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Still fighting for our rights 50 years after the referendum

  • 22 May 2017


This month, we commemorate a significant political event in Australian history. The 1967 Constitutional Referendum represented a time at which all Australians recognised Aboriginal peoples as people.

The Australian Constitution racially discriminated against, and politically excluded, Aboriginal peoples across Australia, post-colonisation. The referendum was significant not only because it showed a level of political and cultural progression among a non-indigenous majority community, but also because it exhibited federal legislative change within a legal instrument that is notoriously difficult to change.

The practical effects of the referendum on Aboriginal rights included a complete repeal of section 127 of the Constitution, which prohibited Aboriginals from being counted as people within the Australian census. It also amended the wording contained within section 51 (xxix), which gave the Australian parliament power to make special laws for people of any race — except for Aboriginals.

An interesting aspect of that political event was the shift in the mindset and understanding regarding Aboriginal rights among non-indigenous Australians. To note the way in which one dominating western culture moved toward recognising the rights of another culture that was (and continues to be today) oppressed is quite remarkable.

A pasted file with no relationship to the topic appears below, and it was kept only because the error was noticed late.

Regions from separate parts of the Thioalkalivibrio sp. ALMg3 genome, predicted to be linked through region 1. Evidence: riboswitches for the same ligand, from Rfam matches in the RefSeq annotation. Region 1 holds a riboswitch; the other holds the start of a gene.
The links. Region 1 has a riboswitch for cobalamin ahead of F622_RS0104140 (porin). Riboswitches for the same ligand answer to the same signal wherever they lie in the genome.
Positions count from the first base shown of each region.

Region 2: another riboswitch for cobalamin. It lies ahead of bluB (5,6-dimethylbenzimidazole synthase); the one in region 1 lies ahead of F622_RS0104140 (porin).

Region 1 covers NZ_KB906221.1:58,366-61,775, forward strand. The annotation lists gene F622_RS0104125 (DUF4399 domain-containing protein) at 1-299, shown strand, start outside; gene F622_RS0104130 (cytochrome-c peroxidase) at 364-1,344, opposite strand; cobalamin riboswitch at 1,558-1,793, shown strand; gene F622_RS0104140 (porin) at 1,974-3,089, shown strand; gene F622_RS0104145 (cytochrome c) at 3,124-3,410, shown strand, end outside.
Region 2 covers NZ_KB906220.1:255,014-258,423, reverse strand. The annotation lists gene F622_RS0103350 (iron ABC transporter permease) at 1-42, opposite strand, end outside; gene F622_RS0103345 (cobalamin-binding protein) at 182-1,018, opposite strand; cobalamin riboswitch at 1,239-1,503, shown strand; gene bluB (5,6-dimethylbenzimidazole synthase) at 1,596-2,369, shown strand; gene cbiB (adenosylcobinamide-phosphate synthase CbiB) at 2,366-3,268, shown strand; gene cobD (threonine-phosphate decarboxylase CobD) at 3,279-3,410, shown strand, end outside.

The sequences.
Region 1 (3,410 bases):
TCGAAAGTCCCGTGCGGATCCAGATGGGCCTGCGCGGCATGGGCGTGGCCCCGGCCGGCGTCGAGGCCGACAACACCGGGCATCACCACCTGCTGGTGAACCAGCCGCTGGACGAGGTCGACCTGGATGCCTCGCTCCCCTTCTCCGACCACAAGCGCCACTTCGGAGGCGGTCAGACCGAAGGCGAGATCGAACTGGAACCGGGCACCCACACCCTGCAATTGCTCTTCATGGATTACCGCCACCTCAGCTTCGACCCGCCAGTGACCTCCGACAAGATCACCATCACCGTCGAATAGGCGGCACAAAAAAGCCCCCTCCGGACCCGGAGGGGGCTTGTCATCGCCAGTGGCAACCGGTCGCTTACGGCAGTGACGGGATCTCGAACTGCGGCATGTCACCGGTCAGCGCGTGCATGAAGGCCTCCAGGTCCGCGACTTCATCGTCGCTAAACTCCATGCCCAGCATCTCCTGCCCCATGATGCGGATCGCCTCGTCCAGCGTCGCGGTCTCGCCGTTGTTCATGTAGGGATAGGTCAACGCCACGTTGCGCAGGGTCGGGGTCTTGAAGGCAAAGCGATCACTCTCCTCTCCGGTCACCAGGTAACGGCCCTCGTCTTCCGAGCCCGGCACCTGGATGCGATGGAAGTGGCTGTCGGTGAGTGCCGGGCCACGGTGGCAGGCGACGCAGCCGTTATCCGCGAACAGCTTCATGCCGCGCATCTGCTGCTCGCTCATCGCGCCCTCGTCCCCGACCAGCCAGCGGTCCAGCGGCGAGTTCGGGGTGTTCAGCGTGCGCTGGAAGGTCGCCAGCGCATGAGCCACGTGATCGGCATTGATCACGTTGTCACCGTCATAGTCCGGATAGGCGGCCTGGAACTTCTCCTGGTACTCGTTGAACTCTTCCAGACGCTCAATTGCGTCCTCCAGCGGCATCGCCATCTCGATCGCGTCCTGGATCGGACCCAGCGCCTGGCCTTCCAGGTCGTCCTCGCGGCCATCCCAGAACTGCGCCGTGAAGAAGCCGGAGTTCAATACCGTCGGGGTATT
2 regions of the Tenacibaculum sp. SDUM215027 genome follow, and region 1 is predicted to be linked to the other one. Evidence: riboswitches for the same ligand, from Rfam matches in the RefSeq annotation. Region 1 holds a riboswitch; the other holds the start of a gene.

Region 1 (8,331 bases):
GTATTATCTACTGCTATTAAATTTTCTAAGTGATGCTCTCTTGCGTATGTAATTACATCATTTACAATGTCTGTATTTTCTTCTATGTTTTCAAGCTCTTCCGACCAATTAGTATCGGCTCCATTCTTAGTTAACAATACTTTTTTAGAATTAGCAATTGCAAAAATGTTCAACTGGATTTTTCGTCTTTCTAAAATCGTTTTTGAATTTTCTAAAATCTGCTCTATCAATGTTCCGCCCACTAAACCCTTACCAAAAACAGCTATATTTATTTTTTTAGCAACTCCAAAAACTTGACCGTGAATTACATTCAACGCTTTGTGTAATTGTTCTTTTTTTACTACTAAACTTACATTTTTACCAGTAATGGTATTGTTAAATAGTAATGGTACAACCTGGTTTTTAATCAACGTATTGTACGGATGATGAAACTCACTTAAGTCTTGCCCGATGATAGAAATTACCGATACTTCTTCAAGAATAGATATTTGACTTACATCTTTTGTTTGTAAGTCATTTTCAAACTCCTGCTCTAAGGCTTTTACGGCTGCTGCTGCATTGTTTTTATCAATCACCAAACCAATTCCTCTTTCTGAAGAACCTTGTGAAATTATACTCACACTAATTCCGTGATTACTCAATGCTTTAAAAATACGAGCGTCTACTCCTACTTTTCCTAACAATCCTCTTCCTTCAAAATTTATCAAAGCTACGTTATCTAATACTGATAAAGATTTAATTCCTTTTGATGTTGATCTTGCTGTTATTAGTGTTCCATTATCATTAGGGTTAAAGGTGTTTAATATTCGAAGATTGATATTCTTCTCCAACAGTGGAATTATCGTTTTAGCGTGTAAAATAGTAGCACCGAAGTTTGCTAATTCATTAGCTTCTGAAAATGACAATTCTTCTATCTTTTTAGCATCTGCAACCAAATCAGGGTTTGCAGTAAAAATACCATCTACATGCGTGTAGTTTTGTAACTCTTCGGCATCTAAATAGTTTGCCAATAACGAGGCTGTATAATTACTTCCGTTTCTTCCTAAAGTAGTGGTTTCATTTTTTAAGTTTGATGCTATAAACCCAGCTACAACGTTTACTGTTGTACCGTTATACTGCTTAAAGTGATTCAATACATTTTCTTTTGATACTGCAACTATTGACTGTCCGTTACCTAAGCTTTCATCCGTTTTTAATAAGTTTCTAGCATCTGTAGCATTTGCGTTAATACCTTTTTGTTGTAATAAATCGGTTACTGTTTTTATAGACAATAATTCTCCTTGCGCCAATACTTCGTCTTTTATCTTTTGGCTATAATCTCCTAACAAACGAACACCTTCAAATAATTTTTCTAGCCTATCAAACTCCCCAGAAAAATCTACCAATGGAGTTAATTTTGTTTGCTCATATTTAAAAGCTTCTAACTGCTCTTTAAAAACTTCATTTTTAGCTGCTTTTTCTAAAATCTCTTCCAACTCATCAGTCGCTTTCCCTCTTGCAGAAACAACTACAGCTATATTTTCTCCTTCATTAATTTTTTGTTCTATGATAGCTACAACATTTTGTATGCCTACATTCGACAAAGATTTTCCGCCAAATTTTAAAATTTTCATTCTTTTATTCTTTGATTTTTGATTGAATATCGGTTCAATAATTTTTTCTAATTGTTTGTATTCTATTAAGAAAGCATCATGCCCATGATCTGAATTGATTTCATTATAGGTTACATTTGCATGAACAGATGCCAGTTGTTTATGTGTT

We should consider those aspects of the mentality shift (from both cultures and their understanding of what the 1967 referendum meant) if we are ever to revisit that type of federal movement again.

The Grayden Report in 1957 had exposed the harsh and inexcusable living conditions Aboriginal peoples were being subjected to prior to the referendum. It was the first time the broader non-indigenous community saw exactly how high the levels of malnutrition, blindness and disease being suffered among Aboriginal peoples actually were.

The report influenced a positive shift in the mentality of non-indigenous Australians to the extent that they developed a whole new level of empathy. Many non-indigenous Australians affiliated themselves with Aboriginal action groups like the Federal Council for Aboriginal Advancement, and joined the fight for constitutional reform. After a decade of continuous advocacy, a referendum was agreed to.

There were, however, many misconceptions among the Aboriginal community as to what the practical effects of the referendum would be. The issues being grappled with by the broader Aboriginal community were that they were being disadvantaged politically, and that their human rights went unrecognised.


"Aboriginal peoples are reclaiming political space by advocating for continued improvements to their full citizenship rights and respect for their cultural identity."


Most Aboriginals thought the referendum would grant them voting rights, citizenship rights and equal rights